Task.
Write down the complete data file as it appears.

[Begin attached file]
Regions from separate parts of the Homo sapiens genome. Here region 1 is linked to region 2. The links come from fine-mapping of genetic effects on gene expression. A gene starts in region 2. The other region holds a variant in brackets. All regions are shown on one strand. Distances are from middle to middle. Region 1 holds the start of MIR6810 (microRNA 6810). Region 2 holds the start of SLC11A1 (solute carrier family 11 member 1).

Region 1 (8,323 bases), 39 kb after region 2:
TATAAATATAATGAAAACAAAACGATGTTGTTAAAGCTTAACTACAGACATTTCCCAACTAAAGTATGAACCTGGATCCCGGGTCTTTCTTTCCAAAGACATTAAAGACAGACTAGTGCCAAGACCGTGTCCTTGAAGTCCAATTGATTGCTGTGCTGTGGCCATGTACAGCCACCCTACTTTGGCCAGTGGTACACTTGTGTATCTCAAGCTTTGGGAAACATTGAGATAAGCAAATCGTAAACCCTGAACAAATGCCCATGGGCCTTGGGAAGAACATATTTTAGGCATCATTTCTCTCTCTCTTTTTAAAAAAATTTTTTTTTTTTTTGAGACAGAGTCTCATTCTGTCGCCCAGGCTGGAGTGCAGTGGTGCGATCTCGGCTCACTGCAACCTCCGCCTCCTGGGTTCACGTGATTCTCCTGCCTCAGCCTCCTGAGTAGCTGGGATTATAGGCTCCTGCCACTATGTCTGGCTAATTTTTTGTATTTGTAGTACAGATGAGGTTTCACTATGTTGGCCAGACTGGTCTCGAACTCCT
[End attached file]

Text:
Regions from separate parts of the Homo sapiens genome. Here region 1 is linked to region 2. The links come from fine-mapping of genetic effects on gene expression. A gene starts in region 2. The other region holds a variant in brackets. All regions are shown on one strand. Distances are from middle to middle. Region 1 holds the start of MIR6810 (microRNA 6810). Region 2 holds the start of SLC11A1 (solute carrier family 11 member 1).

Region 1 (8,323 bases), 39 kb after region 2:
TATAAATATAATGAAAACAAAACGATGTTGTTAAAGCTTAACTACAGACATTTCCCAACTAAAGTATGAACCTGGATCCCGGGTCTTTCTTTCCAAAGACATTAAAGACAGACTAGTGCCAAGACCGTGTCCTTGAAGTCCAATTGATTGCTGTGCTGTGGCCATGTACAGCCACCCTACTTTGGCCAGTGGTACACTTGTGTATCTCAAGCTTTGGGAAACATTGAGATAAGCAAATCGTAAACCCTGAACAAATGCCCATGGGCCTTGGGAAGAACATATTTTAGGCATCATTTCTCTCTCTCTTTTTAAAAAAATTTTTTTTTTTTTTGAGACAGAGTCTCATTCTGTCGCCCAGGCTGGAGTGCAGTGGTGCGATCTCGGCTCACTGCAACCTCCGCCTCCTGGGTTCACGTGATTCTCCTGCCTCAGCCTCCTGAGTAGCTGGGATTATAGGCTCCTGCCACTATGTCTGGCTAATTTTTTGTATTTGTAGTACAGATGAGGTTTCACTATGTTGGCCAGACTGGTCTCGAACTCCT